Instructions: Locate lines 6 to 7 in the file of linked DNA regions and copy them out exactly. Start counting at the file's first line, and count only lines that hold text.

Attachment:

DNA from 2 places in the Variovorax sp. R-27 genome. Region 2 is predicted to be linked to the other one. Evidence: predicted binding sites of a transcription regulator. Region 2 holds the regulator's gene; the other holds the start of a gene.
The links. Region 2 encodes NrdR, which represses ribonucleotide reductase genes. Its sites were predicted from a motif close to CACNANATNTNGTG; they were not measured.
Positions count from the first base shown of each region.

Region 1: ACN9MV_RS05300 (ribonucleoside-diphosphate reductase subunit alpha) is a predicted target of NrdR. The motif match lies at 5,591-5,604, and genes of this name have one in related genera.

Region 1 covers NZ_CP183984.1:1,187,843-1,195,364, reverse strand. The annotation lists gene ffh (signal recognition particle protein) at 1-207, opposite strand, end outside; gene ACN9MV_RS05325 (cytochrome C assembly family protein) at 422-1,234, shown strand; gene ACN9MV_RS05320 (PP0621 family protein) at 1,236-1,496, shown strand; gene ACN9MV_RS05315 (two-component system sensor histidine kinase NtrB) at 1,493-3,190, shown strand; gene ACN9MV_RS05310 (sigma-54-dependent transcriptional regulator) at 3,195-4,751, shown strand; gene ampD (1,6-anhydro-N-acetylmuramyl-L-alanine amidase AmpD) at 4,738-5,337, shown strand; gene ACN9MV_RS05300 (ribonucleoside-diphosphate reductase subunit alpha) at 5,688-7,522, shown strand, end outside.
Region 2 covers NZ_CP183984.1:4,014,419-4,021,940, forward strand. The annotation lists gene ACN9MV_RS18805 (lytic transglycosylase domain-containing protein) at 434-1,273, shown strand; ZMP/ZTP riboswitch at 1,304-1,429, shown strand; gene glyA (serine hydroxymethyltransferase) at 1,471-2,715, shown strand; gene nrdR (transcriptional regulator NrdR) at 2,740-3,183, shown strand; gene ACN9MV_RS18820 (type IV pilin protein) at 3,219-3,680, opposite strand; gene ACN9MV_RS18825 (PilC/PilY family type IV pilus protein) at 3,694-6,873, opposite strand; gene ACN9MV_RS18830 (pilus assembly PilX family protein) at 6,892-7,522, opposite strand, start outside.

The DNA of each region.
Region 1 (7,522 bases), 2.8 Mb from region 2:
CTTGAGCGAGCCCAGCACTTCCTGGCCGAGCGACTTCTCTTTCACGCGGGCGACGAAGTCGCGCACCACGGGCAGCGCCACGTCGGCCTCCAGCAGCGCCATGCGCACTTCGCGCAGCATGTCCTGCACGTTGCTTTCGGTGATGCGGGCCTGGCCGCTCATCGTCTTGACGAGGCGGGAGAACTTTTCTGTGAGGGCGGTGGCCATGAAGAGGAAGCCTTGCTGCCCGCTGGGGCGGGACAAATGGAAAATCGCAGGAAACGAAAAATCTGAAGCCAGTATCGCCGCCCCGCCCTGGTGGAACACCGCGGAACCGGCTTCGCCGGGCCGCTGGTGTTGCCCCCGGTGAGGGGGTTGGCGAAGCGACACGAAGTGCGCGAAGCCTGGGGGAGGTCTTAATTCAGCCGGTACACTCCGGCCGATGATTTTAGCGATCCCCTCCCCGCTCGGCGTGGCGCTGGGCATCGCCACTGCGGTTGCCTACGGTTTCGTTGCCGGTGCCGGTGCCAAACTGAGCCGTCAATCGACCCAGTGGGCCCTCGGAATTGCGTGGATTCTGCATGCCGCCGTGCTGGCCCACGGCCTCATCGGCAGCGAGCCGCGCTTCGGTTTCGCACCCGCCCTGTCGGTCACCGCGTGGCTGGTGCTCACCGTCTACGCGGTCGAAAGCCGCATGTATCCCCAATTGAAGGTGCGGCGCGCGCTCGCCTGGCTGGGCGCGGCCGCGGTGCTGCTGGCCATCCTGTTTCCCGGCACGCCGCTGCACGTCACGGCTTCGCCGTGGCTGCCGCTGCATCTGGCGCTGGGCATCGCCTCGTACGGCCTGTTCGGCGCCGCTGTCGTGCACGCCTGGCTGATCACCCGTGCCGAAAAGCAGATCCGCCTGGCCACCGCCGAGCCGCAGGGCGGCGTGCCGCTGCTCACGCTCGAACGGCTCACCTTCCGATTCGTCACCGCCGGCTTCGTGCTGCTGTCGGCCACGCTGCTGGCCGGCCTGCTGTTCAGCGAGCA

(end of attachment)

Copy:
Region 2 covers NZ_CP183984.1:4,014,419-4,021,940, forward strand. The annotation lists gene ACN9MV_RS18805 (lytic transglycosylase domain-containing protein) at 434-1,273, shown strand; ZMP/ZTP riboswitch at 1,304-1,429, shown strand; gene glyA (serine hydroxymethyltransferase) at 1,471-2,715, shown strand; gene nrdR (transcriptional regulator NrdR) at 2,740-3,183, shown strand; gene ACN9MV_RS18820 (type IV pilin protein) at 3,219-3,680, opposite strand; gene ACN9MV_RS18825 (PilC/PilY family type IV pilus protein) at 3,694-6,873, opposite strand; gene ACN9MV_RS18830 (pilus assembly PilX family protein) at 6,892-7,522, opposite strand, start outside.

The DNA of each region.